Between the market bottom on March 23 and August 20, shares of Apple, Amazon, Microsoft, Facebook, Alphabet and graphics processor designer NVIDIA were responsible for an incredible 33 percent—an entire third—of the uptrend in the S&P 500.
Apple alone was responsible for more than 11 percent of the market’s moves. This week, the iPhone-maker became the first U.S. company to surpass $2 trillion in market capitalization, nearly as much as all the companies in the Russell 2000 Index of small-cap stocks combined. Apple is now valued more highly, in fact, than German stocks in the Deutsche Boerse Index and is closing in on Canadian stocks in the S&P/TSX Composite Index.
And then there’s Tesla, whose stock we really like. Tesla isn’t a member of the S&P 500 (yet), but its shares cracked $2,000 this week ahead of its stock split, bringing its market cap to $370 billion. As of Wednesday, that was enough to make the electric vehicle manufacturer more valuable than Walmart.
Some see a bubble forming. But in an interesting report dated August 12, CLSA analysts Laurence Balanco and Jonathan Estrada argue that tech doesn’t yet meet the requirements of a bubble, based on observations from the past 43 years. Those seven criteria are: 1) price gain of 555 percent over a 52-month period, 2) rising trend for four years or more, 3) gains of over 119 percent over the past 12 months, 4) 55.7 percent premium to its 200-day moving average, 5) 10-day average true range (ATR) of over 2.4 percent (volatility), 6) prime momentum divergence and 7) churning price action or a V-shaped reversal pattern.
According to Balanco and Estrada, the Nasdaq 100 (tech stocks) meets only three of those seven criteria, as does the price of silver, which some people have also said may be in a bubble.
We should also add gold to that list. Even though a short-term correction in its price was expected after rising for nine weeks straight, we’re nowhere near a gold bubble.
In fact, I maintain my call of $4,000 gold over the next three years due to unprecedented global economic stimulus and money-printing. Watch my interview on CNBC below, and again, make sure to subscribe to our YouTube channel and share with your friends!
Colombia’s Classic Case of the Gold Love Trade
On a final note, Colombia sold 67 percent of its gold holdings, valued at $475 million, in June, just weeks before the yellow metal hit its all-time high of $2,075 an ounce. Even though the timing could have been better, it was a smart move by the South American country. According to Bloomberg, the sale was based on “optimization exercises,” in which the central bank “monitors interest rates and asset volatility to determine its international reserve portfolio holdings.”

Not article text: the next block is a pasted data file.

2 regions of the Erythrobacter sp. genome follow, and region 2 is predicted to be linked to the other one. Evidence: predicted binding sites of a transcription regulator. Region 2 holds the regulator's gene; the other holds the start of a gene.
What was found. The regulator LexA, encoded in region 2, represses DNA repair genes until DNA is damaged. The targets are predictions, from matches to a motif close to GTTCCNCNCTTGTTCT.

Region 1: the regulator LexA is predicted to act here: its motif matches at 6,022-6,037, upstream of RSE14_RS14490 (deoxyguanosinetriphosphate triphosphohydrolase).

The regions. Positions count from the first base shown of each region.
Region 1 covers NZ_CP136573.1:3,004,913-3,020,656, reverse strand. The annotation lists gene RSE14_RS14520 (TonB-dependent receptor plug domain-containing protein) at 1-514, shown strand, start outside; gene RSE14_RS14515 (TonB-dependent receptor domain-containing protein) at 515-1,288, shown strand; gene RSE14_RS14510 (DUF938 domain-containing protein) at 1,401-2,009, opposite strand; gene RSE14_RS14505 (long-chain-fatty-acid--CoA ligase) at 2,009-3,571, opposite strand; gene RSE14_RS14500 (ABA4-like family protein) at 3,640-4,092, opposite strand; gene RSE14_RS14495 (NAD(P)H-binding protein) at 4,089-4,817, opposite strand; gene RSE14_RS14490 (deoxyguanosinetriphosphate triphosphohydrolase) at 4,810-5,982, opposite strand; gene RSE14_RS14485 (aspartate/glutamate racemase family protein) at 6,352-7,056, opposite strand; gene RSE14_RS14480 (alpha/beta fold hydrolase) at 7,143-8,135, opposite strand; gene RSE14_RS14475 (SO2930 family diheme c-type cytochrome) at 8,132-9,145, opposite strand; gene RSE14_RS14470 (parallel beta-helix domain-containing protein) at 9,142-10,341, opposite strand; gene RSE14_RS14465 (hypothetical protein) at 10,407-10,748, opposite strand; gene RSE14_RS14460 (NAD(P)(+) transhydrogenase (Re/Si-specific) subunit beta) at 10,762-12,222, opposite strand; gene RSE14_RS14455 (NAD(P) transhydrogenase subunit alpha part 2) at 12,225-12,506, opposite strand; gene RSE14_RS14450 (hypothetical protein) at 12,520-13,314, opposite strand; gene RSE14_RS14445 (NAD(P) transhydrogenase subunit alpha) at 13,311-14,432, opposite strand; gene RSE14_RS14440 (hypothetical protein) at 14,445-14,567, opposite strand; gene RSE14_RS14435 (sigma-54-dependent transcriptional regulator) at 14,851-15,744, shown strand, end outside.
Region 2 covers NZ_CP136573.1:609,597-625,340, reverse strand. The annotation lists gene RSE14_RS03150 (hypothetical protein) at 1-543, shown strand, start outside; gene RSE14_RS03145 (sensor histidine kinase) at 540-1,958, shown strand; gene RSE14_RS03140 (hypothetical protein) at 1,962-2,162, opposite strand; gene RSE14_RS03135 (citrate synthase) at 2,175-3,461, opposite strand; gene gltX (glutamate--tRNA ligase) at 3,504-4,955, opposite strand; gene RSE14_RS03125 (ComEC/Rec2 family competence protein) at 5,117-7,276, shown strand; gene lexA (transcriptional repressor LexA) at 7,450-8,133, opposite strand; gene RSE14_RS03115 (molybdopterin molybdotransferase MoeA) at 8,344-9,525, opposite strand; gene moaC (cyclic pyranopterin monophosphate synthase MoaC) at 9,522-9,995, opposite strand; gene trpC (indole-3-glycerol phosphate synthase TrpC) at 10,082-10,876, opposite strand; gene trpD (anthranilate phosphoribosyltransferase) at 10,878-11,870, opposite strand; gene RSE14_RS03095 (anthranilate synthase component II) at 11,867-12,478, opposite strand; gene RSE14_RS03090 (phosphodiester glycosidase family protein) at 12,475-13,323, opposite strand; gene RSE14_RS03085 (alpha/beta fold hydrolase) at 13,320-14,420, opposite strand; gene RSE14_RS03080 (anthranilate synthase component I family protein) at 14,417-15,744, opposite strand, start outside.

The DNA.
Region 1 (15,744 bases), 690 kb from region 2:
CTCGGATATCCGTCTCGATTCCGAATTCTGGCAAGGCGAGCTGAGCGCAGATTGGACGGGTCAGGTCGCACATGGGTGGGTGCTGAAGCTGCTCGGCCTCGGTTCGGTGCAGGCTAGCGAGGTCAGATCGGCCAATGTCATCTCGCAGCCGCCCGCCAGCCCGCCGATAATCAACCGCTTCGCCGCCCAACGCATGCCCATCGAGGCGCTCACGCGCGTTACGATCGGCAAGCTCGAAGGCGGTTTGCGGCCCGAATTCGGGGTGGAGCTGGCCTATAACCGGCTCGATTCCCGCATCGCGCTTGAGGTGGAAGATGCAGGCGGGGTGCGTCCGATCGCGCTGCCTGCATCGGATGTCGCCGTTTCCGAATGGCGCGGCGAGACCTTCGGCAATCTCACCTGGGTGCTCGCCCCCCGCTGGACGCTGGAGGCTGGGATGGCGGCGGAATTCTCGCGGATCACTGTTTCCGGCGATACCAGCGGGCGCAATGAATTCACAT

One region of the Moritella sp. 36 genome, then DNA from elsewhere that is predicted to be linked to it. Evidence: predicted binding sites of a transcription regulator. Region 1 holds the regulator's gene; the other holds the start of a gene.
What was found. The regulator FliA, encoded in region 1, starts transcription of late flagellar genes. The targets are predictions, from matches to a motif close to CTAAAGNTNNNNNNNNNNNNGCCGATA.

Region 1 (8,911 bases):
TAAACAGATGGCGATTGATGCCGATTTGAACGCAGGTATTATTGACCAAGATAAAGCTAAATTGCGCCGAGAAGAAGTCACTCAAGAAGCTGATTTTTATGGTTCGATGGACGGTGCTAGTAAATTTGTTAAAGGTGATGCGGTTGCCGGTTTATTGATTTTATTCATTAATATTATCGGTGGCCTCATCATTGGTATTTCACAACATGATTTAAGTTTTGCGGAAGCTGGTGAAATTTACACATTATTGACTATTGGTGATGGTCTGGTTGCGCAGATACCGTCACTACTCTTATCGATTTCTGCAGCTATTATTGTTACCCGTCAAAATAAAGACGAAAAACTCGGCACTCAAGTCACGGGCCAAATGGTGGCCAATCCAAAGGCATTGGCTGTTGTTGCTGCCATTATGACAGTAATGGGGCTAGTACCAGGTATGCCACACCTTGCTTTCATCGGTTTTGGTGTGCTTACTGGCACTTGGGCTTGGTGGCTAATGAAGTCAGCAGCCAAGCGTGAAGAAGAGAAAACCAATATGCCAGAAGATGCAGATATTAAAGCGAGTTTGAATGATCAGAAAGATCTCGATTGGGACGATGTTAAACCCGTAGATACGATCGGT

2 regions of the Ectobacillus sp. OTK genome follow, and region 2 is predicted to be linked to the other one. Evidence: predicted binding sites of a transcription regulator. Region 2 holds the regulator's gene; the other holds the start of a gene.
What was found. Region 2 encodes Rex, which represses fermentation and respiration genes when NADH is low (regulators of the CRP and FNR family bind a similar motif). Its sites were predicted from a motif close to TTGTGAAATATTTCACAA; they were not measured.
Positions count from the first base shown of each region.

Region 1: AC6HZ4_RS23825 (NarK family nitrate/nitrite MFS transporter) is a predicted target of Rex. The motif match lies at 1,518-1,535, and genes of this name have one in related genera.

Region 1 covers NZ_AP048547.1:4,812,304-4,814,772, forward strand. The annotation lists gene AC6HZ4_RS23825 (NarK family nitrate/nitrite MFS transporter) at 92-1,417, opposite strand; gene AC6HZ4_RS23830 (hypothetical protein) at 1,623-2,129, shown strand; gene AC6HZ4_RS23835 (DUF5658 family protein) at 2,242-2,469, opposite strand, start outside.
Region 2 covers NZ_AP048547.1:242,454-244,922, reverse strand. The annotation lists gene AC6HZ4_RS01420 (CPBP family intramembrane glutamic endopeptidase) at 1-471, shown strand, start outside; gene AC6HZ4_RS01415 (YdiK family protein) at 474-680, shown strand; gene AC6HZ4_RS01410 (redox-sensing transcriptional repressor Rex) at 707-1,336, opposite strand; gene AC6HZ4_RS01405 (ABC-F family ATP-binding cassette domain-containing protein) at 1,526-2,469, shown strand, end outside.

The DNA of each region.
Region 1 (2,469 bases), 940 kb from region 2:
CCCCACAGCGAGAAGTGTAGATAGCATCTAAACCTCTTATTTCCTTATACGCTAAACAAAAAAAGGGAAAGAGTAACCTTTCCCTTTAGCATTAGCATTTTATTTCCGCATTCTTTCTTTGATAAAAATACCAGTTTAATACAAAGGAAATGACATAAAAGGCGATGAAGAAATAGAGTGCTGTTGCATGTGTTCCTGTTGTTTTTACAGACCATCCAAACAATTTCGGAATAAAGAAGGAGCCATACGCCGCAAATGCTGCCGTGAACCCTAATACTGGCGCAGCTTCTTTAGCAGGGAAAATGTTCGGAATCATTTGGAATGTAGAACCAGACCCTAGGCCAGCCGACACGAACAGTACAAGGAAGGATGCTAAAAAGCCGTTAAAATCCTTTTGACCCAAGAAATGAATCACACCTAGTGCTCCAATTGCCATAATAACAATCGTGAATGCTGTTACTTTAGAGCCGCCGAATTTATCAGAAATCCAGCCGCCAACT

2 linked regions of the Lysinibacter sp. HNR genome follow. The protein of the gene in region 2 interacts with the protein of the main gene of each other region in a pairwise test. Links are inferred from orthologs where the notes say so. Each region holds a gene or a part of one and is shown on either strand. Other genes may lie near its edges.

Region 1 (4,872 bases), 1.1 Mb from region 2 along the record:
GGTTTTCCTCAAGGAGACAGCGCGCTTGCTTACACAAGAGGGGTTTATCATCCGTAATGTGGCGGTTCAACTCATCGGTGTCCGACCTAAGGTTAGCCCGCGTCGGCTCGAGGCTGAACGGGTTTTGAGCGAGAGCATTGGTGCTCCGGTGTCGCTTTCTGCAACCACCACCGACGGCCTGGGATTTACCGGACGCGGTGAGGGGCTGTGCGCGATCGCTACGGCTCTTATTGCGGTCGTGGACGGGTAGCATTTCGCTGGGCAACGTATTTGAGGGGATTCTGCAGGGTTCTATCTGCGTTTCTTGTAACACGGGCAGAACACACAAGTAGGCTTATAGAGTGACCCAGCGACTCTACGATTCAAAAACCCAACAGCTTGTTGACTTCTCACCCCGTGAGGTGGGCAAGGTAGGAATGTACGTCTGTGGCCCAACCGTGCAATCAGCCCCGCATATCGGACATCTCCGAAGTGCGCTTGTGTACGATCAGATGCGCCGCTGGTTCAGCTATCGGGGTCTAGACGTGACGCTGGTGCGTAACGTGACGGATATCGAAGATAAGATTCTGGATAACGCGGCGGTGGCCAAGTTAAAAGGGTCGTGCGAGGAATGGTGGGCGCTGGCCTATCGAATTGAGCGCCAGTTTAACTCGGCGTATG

This is classic Love Trade. As I’ve said many times before, it’s rational and prudent to hold gold for love of family and country. Once Colombia finds itself in a better financial situation, it can buy the gold back.
Speaking of gold and Colombia, one of our favorite gold mining stocks remains Gran Colombia. Headquartered in Toronto, the company is the largest gold producer in Colombia. It’s high-grade, and based on a cash flow basis, it’s the cheapest gold stock among 75 gold stocks in our investible universe. It trades at only three times cash flow whereas a basket of gold miners trades at closer to 13 times cash flow. Gran Colombia currently has a free cash flow yield of 15 percent, compared to large-cap Barrick, which has one of only 4 percent. It trades on the TSX under the ticker GCM and in the U.S. under the ticker TPRFF.
This week spot gold closed at $1,940.48, down $4.64 per ounce, or 0.24 percent. Gold stocks, as measured by the NYSE Arca Gold Miners Index, ended the week higher by 1.50 percent. The S&P/TSX Venture Index came in off 1.00 percent. The U.S. Trade-Weighted Dollar rose 0.13 percent.
|Aug-19||Eurozone CPI Core YoY||1.2%||1.2%||1.2%|
|Aug-20||Initial Jobless Claims||920k||1106k||941k|
|Aug-25||Conf. Board Consumer Confidence||93.0||—||92.6|
|Aug-25||New Home Sales||776k||—||776k|
|Aug-26||Hong Kong Exports YoY||-3.9%||—||-1.3%|
|Aug-26||Durable Goods Orders||4.0%||—||7.6%|
|Aug-27||GDP Annualized QoQ||-32.5%||—||-32.9%|
|Aug-27||Initial Jobless Claims||1000k||—||1106k|
- The best performing precious metal for the week was palladium, up 2.90 percent. Impala Platinum Holdings reported earnings for the full year surged more than 10-fold as a weaker rand and higher metal prices offset mining disruptions from the virus. Basic earnings are estimated at 15.81 billion to 16.1 billion rand in the year ended June 30, versus just 1.47 billion rand a year earlier.
- Swiss gold exports to India hit an 8-month high in July after falling to record lows amid the pandemic. Chirag Sheth, a consultant at Metals Focus in Mumbai, said purchases are slowly returning to normal in the world’s second-largest gold consuming country.